But beyond the traditional property and casualty risks, small businesses need to think about and plan for the crisis that can arise from the health issues of key employees. The most common form of organizational structure for businesses in the United States is the sole proprietor, and increasingly more people are freelancing and working for themselves. Many of these individuals are their business, and they are legally and economically inseparable. What happens if the sole proprietor, the business owner who is generating the bulk of the income in the family, becomes incapacitated or dies? “Having disability insurance on the proprietor as the owner would be a smart thing to do,” Robert says. “That would typically replace a portion of the income that was lost. And then there should also be life insurance in place.”
An individual typically would have some life insurance, but the owner of a business should carry even more life insurance because if the proprietor or a partner were to die, costs will be associated with trying to sell that business or find a new partner. These life insurance policies can be taken out not only by the individual or a family member but also by the business. “It is called Key Person Life Insurance and is considered a legitimate business expense,” explains Robert. “It is a reasonable expense to have the business pay the premium, and that would provide for whatever potential cost might occur in the event of the untimely death of the proprietor, the partner, or whomever.”
In a limited liability partnership, having a policy that would initiate in the event of the death of any one of the partners would be wise. “If there are two or three partners, the death of any one of those partners could lead to the death of the business,” Robert says. “You have to think about anything that could have a negative impact on your ability to continue as a concern.”
Some of the current issues revolve around cyber attacks. “Cyber risk is a Top 5 issue, no question about it,” says Robert. The threat of ransomware has become epidemic in the small business world, including nonprofits. Information or computer access is often ransomed for just a few thousand dollars, and in many cases the only alternative is to pay the ransom.
“They might say, ‘Who would attack me? I’m a small business,’” Robert says, indicating that is exactly what makes them vulnerable. “They are going to attack you because you are a small business and they expect you to be unsophisticated in terms of firewalls and other protections. They know you won’t be able to pay $1 million or $300,000, but they’ll ransom you for $3,000 because they know if you can’t get up and running today you will experience a huge loss. So that’s a crisis if you wake up and all your computer systems are down or locked. Many small businesses sell over the web. If they can’t do that, it’s a crisis. Having cyber insurance is the solution.”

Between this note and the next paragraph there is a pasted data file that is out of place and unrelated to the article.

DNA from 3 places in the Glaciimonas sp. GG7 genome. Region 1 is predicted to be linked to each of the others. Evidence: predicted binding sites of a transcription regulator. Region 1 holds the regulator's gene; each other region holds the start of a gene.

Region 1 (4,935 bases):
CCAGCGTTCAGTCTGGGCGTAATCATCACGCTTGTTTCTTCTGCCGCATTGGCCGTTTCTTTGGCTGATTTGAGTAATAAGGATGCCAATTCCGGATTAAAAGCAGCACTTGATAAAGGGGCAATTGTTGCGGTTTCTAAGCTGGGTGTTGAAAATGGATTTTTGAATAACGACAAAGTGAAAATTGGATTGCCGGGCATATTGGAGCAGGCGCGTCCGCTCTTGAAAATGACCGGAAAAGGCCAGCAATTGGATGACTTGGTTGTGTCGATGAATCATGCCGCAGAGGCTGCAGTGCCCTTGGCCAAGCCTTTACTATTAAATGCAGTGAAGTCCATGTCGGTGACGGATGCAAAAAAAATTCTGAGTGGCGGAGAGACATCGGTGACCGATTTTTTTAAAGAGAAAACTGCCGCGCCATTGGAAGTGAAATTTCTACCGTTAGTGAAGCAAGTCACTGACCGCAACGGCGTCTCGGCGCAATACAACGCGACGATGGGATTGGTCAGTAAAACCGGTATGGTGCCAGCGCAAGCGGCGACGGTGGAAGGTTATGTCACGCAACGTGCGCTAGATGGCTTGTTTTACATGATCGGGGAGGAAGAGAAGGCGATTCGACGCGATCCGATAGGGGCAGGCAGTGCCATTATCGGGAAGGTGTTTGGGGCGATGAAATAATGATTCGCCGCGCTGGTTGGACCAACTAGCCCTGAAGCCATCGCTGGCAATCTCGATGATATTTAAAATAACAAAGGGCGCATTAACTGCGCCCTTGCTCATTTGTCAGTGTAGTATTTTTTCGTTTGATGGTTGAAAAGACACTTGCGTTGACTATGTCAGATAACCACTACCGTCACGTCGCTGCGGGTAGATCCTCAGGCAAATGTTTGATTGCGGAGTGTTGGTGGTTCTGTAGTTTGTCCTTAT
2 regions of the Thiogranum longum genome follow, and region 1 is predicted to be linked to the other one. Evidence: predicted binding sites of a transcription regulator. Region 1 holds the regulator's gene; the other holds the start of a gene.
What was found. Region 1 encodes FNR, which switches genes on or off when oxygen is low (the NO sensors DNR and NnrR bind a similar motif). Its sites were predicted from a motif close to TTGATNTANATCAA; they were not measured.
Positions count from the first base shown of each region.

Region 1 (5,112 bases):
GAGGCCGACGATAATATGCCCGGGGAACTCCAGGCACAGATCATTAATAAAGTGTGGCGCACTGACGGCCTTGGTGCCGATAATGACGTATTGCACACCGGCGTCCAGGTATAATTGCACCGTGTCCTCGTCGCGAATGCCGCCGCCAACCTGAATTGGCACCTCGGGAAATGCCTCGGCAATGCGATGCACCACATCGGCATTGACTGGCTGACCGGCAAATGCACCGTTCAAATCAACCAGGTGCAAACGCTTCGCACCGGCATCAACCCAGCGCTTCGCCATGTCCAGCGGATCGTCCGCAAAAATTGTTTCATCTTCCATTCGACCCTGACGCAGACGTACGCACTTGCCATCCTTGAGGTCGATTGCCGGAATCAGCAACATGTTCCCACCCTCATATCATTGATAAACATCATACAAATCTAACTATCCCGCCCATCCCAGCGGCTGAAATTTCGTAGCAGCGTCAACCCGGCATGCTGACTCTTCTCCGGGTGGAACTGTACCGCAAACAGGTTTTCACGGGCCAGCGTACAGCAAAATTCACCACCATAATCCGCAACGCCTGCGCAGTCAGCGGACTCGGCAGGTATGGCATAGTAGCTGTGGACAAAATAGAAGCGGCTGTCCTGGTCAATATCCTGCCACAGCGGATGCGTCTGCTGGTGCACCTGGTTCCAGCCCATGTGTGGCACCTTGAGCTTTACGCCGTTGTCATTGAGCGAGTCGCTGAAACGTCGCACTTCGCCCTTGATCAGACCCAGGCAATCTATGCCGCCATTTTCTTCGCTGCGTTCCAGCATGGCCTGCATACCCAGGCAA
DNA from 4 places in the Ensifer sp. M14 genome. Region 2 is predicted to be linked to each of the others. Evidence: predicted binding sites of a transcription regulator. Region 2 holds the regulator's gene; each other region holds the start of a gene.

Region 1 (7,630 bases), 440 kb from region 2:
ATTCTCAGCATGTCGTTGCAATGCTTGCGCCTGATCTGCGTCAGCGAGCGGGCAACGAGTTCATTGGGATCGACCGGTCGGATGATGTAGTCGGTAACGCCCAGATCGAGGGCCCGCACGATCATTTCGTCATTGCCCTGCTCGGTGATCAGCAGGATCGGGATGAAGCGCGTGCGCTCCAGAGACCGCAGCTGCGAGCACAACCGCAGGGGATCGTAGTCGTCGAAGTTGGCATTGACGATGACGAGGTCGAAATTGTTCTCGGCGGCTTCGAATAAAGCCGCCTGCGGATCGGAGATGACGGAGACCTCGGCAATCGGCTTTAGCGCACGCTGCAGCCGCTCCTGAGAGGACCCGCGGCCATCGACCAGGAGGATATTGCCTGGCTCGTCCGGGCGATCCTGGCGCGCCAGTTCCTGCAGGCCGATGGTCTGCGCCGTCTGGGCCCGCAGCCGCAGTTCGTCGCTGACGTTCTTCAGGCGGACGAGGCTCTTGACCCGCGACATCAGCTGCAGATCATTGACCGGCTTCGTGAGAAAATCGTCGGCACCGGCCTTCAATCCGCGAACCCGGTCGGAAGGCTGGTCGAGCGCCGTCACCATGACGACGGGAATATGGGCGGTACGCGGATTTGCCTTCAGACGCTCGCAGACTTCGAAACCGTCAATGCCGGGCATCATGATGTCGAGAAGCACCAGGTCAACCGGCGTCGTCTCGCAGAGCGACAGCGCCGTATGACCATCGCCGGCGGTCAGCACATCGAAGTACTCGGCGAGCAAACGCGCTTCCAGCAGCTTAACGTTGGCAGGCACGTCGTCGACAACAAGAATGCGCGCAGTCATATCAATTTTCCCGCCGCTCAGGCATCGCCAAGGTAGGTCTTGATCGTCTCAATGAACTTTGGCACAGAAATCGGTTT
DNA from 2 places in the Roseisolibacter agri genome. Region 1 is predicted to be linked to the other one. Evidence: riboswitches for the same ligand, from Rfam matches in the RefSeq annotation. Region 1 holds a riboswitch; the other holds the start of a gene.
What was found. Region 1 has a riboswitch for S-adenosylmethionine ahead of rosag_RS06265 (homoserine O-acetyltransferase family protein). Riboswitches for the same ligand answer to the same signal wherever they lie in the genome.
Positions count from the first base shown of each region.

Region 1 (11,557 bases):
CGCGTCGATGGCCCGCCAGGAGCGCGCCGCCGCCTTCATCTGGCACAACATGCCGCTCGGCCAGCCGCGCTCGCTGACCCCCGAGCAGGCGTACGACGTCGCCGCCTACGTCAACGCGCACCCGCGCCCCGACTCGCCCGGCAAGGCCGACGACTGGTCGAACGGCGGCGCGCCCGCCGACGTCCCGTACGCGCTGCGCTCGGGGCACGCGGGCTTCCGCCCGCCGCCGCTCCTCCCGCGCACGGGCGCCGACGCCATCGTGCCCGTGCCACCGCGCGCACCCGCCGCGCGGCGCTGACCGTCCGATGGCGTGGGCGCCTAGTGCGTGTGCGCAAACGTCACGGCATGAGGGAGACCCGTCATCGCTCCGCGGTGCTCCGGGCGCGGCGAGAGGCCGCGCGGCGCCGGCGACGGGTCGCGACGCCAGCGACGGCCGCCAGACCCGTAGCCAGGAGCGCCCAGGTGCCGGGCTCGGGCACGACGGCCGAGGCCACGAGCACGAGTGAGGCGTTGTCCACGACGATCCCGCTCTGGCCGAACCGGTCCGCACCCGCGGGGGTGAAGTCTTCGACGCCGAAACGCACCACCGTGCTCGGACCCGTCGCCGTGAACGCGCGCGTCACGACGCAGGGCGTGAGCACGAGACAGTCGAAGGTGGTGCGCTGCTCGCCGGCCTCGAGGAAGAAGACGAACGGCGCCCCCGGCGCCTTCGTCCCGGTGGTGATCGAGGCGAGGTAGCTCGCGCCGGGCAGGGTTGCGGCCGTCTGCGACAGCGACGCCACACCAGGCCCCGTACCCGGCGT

A small business might also find itself with a reputational crisis. If someone gets sick at a restaurant, that can be a liability issue, but what if someone leaves the restaurant without telling the manager and then posts on social media? The impact of social media on a business’s reputation can be huge. “My usual advice in those situations is: ‘How would you have handled that complaint if you had heard it from the patron at the restaurant?’ A good business would try to make it right. On Facebook, you can message the person and still try to make it right,” he says. “Small business owners are not necessarily that sophisticated with social media. Their initial instinct is to get angry, and understandably so, but that won’t solve the problem.”
The key to surviving a business crisis comes down to being prepared and that means having a plan. Crisis management insurance is designed to help a business limit the negative impact of events on its reputation, and typically that coverage is bundled with other options.
Robert says, “Understand your vulnerabilities and run through those with your insurance agent to make sure that you have the resources to tide you through those vulnerabilities. I think many businesses just don’t understand how vulnerable they are.”